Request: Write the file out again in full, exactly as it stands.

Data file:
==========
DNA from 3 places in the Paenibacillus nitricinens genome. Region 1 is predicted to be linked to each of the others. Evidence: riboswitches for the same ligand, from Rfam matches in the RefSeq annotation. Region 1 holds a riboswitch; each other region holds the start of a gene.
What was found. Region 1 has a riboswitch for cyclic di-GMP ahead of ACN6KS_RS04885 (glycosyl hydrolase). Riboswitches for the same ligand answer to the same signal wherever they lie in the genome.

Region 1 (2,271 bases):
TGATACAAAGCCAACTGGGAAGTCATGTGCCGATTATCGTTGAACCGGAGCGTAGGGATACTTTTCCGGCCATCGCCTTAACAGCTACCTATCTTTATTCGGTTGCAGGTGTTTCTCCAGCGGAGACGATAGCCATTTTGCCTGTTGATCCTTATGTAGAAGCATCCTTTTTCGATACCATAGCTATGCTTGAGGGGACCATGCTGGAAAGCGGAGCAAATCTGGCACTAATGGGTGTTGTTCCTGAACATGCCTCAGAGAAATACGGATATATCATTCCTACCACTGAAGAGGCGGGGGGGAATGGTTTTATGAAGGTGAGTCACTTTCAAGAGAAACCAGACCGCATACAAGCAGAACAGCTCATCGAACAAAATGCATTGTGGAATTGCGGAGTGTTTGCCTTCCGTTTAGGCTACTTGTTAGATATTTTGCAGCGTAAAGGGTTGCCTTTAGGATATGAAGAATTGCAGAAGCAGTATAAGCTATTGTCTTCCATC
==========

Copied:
DNA from 3 places in the Paenibacillus nitricinens genome. Region 1 is predicted to be linked to each of the others. Evidence: riboswitches for the same ligand, from Rfam matches in the RefSeq annotation. Region 1 holds a riboswitch; each other region holds the start of a gene.
What was found. Region 1 has a riboswitch for cyclic di-GMP ahead of ACN6KS_RS04885 (glycosyl hydrolase). Riboswitches for the same ligand answer to the same signal wherever they lie in the genome.

Region 1 (2,271 bases):
TGATACAAAGCCAACTGGGAAGTCATGTGCCGATTATCGTTGAACCGGAGCGTAGGGATACTTTTCCGGCCATCGCCTTAACAGCTACCTATCTTTATTCGGTTGCAGGTGTTTCTCCAGCGGAGACGATAGCCATTTTGCCTGTTGATCCTTATGTAGAAGCATCCTTTTTCGATACCATAGCTATGCTTGAGGGGACCATGCTGGAAAGCGGAGCAAATCTGGCACTAATGGGTGTTGTTCCTGAACATGCCTCAGAGAAATACGGATATATCATTCCTACCACTGAAGAGGCGGGGGGGAATGGTTTTATGAAGGTGAGTCACTTTCAAGAGAAACCAGACCGCATACAAGCAGAACAGCTCATCGAACAAAATGCATTGTGGAATTGCGGAGTGTTTGCCTTCCGTTTAGGCTACTTGTTAGATATTTTGCAGCGTAAAGGGTTGCCTTTAGGATATGAAGAATTGCAGAAGCAGTATAAGCTATTGTCTTCCATC